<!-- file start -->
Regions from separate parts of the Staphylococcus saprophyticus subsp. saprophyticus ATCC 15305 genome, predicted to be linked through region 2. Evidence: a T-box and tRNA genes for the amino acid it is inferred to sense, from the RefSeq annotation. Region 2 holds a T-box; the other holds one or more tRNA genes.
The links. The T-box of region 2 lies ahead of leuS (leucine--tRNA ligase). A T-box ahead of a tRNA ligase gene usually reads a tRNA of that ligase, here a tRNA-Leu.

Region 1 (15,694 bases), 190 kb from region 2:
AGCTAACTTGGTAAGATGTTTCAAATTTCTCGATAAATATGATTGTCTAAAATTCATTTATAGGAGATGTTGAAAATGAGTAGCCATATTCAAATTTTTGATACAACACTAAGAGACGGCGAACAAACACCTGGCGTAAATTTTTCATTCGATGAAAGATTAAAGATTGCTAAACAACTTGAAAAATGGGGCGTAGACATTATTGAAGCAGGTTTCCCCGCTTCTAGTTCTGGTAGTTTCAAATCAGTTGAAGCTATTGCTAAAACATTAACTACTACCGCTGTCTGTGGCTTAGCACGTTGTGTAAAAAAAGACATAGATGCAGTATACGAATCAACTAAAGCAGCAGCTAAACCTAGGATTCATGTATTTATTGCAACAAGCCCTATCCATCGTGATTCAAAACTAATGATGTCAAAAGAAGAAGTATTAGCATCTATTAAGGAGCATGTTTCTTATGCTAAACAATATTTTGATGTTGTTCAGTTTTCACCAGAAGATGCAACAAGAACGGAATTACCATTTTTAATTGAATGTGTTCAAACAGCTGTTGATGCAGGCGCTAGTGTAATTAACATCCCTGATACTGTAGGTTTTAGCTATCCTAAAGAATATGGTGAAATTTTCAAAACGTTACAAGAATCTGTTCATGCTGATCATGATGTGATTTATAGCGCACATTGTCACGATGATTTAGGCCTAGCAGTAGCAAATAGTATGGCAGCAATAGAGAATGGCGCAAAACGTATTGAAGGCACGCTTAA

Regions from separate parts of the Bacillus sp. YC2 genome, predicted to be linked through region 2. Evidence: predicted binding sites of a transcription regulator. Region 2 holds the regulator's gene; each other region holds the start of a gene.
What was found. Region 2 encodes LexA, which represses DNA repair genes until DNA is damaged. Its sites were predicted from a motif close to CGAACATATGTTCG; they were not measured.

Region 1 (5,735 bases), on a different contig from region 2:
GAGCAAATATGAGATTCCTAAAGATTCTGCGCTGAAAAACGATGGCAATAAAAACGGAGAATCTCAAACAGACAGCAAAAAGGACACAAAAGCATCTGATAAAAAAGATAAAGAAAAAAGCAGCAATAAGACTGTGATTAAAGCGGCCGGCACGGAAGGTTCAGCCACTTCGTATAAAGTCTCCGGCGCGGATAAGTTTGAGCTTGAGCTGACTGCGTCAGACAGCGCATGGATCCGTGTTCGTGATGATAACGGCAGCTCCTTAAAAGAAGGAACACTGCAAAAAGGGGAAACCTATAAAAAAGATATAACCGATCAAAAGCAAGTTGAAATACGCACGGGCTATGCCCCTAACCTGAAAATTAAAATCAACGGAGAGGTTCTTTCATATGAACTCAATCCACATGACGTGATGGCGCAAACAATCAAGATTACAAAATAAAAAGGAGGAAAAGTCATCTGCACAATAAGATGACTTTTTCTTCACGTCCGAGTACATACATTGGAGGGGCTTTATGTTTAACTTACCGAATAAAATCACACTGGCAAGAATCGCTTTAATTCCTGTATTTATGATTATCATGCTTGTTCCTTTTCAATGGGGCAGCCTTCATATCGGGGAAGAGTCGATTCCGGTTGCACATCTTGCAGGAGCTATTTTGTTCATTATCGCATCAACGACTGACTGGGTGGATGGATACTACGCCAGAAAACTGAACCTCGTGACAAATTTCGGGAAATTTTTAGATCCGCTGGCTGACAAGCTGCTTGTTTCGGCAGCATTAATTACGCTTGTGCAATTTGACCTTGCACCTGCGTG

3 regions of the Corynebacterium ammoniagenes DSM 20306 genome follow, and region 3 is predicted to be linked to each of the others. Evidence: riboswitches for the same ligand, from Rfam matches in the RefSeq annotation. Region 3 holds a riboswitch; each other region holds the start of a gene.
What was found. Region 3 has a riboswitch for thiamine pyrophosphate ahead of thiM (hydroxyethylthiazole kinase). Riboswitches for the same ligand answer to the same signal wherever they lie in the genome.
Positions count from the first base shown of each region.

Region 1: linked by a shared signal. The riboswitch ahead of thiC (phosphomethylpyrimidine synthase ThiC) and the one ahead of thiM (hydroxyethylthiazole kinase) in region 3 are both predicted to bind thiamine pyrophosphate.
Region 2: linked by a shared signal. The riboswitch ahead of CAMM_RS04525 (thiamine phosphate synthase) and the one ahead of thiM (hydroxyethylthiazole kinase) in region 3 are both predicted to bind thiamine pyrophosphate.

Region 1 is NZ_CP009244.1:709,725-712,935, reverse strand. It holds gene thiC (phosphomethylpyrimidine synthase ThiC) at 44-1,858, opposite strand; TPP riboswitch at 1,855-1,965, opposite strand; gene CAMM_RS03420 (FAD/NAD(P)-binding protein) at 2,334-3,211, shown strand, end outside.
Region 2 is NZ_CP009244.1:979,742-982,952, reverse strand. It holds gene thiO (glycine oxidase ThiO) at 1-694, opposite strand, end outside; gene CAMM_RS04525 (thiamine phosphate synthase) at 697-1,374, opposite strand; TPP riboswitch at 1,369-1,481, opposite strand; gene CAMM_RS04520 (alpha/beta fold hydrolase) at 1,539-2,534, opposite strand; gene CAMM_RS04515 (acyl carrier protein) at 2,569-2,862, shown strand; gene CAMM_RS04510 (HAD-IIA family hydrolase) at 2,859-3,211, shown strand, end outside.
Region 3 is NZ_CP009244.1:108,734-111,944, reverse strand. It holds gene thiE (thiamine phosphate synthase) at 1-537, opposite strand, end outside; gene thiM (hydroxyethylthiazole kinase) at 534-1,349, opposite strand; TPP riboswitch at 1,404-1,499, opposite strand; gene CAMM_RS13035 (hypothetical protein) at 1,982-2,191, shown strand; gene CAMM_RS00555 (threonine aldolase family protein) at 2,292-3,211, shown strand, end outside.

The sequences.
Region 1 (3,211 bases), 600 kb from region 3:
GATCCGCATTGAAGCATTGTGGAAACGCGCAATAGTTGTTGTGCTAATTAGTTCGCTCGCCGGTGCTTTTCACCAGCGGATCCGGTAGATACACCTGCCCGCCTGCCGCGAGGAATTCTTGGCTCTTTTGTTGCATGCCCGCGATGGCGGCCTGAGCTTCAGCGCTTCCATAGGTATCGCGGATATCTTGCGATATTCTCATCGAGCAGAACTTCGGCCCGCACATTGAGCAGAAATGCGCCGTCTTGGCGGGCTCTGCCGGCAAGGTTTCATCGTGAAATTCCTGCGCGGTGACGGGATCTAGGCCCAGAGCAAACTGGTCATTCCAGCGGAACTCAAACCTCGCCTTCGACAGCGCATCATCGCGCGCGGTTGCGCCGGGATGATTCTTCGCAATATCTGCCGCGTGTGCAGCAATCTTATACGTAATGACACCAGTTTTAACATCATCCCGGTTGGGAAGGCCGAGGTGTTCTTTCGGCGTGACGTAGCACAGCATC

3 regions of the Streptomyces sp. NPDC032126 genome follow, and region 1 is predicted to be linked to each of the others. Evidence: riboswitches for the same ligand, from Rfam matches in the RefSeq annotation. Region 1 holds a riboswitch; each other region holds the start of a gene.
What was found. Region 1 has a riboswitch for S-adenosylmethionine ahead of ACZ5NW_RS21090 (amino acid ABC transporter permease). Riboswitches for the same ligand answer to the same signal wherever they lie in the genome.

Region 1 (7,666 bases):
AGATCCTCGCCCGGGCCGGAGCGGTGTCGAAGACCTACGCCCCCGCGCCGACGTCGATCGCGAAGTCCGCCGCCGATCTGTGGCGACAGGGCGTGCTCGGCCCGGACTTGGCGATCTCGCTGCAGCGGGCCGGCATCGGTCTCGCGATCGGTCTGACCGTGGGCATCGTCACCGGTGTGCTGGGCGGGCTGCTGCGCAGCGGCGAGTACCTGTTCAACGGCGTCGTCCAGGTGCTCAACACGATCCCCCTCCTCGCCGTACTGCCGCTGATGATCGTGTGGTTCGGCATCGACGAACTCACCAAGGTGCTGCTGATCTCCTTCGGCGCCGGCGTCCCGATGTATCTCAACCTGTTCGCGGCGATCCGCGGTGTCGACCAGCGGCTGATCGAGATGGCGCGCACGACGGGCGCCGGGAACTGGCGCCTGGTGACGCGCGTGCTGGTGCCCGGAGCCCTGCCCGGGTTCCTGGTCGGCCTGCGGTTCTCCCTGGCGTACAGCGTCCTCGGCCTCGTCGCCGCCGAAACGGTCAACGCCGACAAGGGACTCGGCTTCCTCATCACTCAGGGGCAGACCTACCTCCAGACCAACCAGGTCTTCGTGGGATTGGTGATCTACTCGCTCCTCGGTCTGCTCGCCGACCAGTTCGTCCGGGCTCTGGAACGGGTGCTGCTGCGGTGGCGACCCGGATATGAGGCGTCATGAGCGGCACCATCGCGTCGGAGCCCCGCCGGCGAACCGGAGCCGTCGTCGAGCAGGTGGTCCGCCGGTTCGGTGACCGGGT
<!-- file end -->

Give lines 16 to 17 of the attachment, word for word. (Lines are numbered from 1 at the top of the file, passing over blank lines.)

Region 3 is NZ_CP009244.1:108,734-111,944, reverse strand. It holds gene thiE (thiamine phosphate synthase) at 1-537, opposite strand, end outside; gene thiM (hydroxyethylthiazole kinase) at 534-1,349, opposite strand; TPP riboswitch at 1,404-1,499, opposite strand; gene CAMM_RS13035 (hypothetical protein) at 1,982-2,191, shown strand; gene CAMM_RS00555 (threonine aldolase family protein) at 2,292-3,211, shown strand, end outside.

The sequences.